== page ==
All of animated shorts featured on the LOONEY TUNES PLATINUM COLLECTION: VOLUME TWO are presented on Blu-ray Disc with 1 channel Dolby Digital monaural 192kbps soundtracks. No surprises here, I would have preferred lossless sound, but the lossy monaural soundtracks are adequate enough for the animated shorts. As expected, there are sonic variations from one short to the next, but nothing is out of sorts for vintage recordings of limited fidelity. All the soundtracks contained in the collection, have undergone some level of digital cleanup to eliminate or greatly reducing the majority of the background hiss and other audible anomalies. While the fidelity has its limitations, the music and zany sound effects come across in a respectable manner. Dialogue is generally crisp and easy to understand. Select shorts offer Spanish and/or German Dolby Digital monaural soundtracks. Depending on the short, subtitles are available in combinations of English, French, Spanish and German.

The interactive menus allow one access to the standard scene selection and set up features, as well as the supplements. Starting things off are thirty-five running Audio Commentaries on following animated shorts contained in the collection: A Wild Hare, Buckaroo Bugs, Long-Haired Hare, Ali Baba Bunny, Show Biz Bugs, Book Revue, Deduce, You Say, Porky In Wackyland, You Ought To Be In Pictures, Porky In Egypt, Back Alley Oproar, Canned Feud, Birdy And The Beast, Scent-Imental Romeo, The Foghorn Leghorn, The High And The Flighty, Tabasco Road, Mexicali Schmoes, Wabbit Twouble, Rabbit Fire, Rabbit Seasoning, Duck! Rabbit, Duck!, Drip-Along Daffy, Tortoise Beats Hare, Tortoise Wins By Hare, Porky’s Hare Hunt, Elmer’s Candid Camera, Bugs Bunny Gets The Boid, The Bashful Buzzard, An Itch In Time, Hollywood Steps Out, Page Miss Glory, Rocket-Bye Baby, Russian Rhapsody and Dough Ray-Meow. Assorted commentary participants include the following: director Bob Clampett, director Chuck Jones, director Eric Goldberg, director Friz Freleng, voice actor Mel Blanc, filmmaker Greg Ford, animator Bill Melendez, historian Jerry Beck, historian Daniel Goldmark, director John Kricfalusi, filmmaker Constantine Nasr, writer Paul Dini, historian Michael Barrier, and historian Will Friedwald. In addition the following animated shorts include Music-Only Tracks or Music And Effects Tracks: Ali-Baba Bunny, Scent-Imental Romeo, The High And The Flighty, Tabasco Road, Mexicali Schmoes, Rabbit Fire, Duck! Rabbit, Duck!, Drip-Along Daffy and Barbary-Coast Bunny.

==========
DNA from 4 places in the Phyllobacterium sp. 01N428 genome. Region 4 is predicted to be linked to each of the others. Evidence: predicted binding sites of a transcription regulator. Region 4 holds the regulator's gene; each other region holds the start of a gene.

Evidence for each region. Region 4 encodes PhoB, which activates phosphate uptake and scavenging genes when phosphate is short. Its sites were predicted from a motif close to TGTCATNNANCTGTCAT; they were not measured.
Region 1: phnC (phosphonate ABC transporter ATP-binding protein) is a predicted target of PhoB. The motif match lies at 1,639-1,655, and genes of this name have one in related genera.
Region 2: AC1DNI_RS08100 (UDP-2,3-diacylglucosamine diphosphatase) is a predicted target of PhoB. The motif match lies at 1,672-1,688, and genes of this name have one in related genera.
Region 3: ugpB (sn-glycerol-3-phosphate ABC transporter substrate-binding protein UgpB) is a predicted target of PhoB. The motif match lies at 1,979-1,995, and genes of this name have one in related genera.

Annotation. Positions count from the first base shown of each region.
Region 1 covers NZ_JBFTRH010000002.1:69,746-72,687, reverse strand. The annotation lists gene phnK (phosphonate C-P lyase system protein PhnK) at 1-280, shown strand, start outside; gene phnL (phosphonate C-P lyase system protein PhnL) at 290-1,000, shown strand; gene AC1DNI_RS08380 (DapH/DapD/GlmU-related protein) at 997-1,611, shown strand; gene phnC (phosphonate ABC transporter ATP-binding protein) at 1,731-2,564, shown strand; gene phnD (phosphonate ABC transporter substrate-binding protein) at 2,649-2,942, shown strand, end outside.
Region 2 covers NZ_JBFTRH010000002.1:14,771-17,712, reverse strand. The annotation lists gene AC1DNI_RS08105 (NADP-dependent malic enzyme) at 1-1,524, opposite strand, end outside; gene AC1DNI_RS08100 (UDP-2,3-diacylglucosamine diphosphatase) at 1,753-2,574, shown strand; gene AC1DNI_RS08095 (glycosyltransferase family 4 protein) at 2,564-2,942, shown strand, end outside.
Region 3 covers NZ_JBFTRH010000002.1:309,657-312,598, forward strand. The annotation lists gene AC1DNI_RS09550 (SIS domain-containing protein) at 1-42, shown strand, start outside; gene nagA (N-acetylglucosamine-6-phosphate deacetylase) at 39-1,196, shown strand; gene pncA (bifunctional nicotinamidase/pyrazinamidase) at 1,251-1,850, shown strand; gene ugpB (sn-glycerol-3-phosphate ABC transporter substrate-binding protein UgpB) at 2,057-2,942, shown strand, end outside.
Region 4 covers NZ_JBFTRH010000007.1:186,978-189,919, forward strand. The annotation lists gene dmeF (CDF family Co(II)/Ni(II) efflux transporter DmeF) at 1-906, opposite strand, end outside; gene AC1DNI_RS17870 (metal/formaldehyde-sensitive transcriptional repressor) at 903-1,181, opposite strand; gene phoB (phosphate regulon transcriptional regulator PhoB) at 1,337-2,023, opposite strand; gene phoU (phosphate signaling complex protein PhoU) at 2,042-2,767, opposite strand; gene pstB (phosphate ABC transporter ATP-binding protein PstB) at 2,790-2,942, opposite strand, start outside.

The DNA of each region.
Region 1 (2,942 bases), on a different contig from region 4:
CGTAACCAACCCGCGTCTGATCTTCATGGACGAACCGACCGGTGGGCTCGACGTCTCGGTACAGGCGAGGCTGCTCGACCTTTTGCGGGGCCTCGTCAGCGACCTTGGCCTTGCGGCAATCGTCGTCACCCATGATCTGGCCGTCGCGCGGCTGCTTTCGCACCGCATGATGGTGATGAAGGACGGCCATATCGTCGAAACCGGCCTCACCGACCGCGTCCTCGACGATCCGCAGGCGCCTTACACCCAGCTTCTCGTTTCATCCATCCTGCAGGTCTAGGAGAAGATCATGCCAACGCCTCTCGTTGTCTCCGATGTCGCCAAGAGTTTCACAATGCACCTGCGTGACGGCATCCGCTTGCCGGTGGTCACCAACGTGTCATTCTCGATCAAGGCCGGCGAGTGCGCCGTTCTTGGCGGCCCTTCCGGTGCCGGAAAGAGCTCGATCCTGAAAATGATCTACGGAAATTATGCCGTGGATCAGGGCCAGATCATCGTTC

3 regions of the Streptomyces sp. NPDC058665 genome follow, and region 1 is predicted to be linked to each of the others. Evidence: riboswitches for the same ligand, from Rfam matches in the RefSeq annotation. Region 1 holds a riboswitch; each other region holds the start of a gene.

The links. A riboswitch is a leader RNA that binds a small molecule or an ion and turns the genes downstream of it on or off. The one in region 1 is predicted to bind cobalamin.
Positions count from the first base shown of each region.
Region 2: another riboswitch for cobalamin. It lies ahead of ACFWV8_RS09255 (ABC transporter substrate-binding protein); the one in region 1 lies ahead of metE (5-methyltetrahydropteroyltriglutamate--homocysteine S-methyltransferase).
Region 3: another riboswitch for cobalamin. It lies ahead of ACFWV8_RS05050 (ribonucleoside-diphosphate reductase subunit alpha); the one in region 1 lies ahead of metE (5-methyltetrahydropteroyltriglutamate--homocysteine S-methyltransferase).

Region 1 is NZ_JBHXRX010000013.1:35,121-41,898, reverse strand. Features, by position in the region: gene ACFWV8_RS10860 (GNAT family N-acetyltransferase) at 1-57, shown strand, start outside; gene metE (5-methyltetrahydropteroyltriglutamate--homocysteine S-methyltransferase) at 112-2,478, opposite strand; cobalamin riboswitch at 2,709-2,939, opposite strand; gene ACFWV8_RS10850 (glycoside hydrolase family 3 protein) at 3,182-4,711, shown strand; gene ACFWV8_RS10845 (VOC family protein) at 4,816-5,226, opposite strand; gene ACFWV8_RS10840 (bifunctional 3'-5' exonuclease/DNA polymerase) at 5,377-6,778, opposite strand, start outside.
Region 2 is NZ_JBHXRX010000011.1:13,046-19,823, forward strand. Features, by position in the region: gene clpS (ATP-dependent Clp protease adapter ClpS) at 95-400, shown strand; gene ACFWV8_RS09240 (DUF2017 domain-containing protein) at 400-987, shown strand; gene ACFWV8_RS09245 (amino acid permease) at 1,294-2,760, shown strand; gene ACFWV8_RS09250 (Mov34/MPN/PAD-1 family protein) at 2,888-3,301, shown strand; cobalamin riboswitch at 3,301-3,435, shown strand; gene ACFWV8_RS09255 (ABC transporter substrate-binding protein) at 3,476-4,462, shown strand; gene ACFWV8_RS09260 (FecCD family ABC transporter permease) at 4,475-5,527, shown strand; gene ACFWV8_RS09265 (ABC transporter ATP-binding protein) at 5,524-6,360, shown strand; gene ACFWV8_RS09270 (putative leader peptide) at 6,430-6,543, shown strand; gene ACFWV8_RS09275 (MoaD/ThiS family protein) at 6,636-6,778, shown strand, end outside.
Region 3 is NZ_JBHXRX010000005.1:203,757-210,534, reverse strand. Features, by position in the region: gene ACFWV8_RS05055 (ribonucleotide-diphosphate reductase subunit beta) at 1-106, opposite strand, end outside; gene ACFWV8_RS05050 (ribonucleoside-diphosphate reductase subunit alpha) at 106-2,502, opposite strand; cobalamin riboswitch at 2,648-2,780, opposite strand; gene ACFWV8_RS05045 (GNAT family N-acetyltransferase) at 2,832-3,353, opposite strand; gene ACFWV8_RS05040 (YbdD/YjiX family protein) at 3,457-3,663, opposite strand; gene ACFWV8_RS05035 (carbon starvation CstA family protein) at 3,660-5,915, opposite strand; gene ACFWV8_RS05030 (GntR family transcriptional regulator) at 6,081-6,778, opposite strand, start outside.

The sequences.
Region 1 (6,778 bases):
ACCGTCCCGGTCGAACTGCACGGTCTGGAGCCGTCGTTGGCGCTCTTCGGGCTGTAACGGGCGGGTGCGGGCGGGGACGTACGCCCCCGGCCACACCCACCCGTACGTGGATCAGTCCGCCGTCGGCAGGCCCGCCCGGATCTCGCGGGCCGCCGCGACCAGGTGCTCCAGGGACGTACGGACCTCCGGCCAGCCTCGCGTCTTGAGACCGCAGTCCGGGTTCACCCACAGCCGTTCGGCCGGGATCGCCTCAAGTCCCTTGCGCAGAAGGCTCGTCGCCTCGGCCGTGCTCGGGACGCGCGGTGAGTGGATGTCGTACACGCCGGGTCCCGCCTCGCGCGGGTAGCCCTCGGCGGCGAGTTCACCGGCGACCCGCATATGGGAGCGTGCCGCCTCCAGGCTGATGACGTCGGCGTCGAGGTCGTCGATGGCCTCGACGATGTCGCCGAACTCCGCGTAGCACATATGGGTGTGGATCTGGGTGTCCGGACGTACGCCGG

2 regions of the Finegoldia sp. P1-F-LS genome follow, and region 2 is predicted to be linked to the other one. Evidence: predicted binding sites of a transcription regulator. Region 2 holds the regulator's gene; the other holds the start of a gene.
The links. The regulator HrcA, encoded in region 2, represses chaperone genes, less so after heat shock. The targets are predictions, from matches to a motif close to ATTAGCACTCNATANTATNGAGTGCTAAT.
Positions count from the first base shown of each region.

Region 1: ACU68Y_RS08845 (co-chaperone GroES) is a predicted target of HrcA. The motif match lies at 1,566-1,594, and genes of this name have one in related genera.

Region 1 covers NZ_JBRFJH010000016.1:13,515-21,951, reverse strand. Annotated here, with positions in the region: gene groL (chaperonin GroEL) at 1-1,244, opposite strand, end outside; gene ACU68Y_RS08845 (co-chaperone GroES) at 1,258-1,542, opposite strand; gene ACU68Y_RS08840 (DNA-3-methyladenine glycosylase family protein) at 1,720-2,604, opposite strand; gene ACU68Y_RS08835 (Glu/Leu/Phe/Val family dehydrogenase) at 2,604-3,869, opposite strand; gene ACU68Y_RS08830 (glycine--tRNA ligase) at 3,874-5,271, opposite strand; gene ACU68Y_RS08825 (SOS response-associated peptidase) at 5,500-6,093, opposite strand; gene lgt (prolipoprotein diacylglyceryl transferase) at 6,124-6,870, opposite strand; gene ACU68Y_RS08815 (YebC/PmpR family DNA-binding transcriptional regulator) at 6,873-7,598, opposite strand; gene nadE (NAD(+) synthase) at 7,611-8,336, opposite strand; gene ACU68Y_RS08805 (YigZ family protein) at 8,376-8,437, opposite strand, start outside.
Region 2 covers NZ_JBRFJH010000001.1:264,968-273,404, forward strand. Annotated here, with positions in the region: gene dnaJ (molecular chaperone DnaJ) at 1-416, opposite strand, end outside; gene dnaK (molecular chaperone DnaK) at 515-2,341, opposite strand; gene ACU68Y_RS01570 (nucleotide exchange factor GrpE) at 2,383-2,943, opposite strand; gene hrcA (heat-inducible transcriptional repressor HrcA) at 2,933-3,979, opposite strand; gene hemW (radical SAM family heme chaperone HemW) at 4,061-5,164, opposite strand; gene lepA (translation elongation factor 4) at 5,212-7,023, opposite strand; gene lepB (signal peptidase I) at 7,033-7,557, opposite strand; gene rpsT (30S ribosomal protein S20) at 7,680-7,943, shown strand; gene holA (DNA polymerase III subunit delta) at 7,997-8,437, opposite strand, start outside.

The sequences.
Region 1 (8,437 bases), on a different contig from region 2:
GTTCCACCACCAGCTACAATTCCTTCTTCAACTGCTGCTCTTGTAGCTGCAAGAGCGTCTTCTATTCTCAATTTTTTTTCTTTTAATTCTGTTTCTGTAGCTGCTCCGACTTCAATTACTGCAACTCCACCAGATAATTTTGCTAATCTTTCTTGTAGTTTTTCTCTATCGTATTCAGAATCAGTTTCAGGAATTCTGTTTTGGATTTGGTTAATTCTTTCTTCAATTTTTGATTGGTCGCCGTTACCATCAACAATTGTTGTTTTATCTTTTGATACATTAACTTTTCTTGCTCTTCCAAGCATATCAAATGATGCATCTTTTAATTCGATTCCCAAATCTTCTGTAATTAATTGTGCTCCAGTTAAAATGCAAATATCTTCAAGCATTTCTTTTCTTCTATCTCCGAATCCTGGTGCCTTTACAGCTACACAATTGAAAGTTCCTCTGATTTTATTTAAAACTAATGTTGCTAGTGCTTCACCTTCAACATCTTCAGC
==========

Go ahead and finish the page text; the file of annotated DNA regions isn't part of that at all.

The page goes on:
Disc one and two Featurettes and other programs include the following: Leon Schlesinger: The Merrie Cartoon Mogul (twenty minutes), Man From Wackyland: The Art Of Bob Clampett (twenty one minutes), Bosko, Buddy And The Best Of Black And White (nine minutes), A Hunting We Will Go: Chuck Jones' Wabbit Season Twilogy (ten minutes), Looney Tunes Go Hollywood (nine minutes), Looney Tunes Go To War! (ten minutes), A Conversation With Tex Avery (seven minutes) and Forever Befuddled (three minutes).

Disc three Featurettes and other programs include the following: King-Size Comedy: Tex Avery And The Looney Tunes Revolution (forty two minutes), Tex Avery: King Of Comedy (fifty two minutes), Friz On Film (fifty five minutes), Toonheads: The Lost Cartoons (forty six minutes) and Real American Zero: The Adventures Of Private Snafu (nine minutes). Disc three of the collection also features Bonus Shorts that are presented in standard definition and under their own subsections. The World Of Leon Schlesinger offers Bosko, The Talk-Ink Kid, Sinkin' In The Bathtub, Crying For The Carolines and It's Got Me Again. Friz At MGM offers Poultry Pirates, A Day At The Beach, The Captain's Christmas, Seal Skinners and Mama's New Hat. The Best Of The Rest Of Tex offers The Blitz Wolf, Red Hot Riding Hood, Screwball Squirrel, Swift Shift Cinderella, King-Size Canary, Bad Luck Blackie, Senor Droopy, Wags To Riches, Symphony In Slang, Magical Maestro and Rock-A-Bye Bear. Private Snafu offers Coming!! Snafu, Gripes, Spies, The Goldbrick, The Home Front, Rumors, Snafuperman and Censored. Mr. Hook offers The Good Egg, The Return Of Mr. Hook and Tokyo Moves.

LOONEY TUNES PLATINUM COLLECTION: VOLUME TWO is another must have release for classic animation fans. The Blu-ray presentations are film-like and look pretty wonderful. Lossless audio would still be preferred, but otherwise the lossy sound is fine. Definitely recommended.


Looney Tunes Platinum Collection: Volume Two [Blu-ray]


DVD & Blu-ray Disc reviews are Copyright © 2012 THE CINEMA LASER and may not be copied or reprinted without the written consent of the publisher.
THE CINEMA LASER is written, edited and published by Derek M. Germano.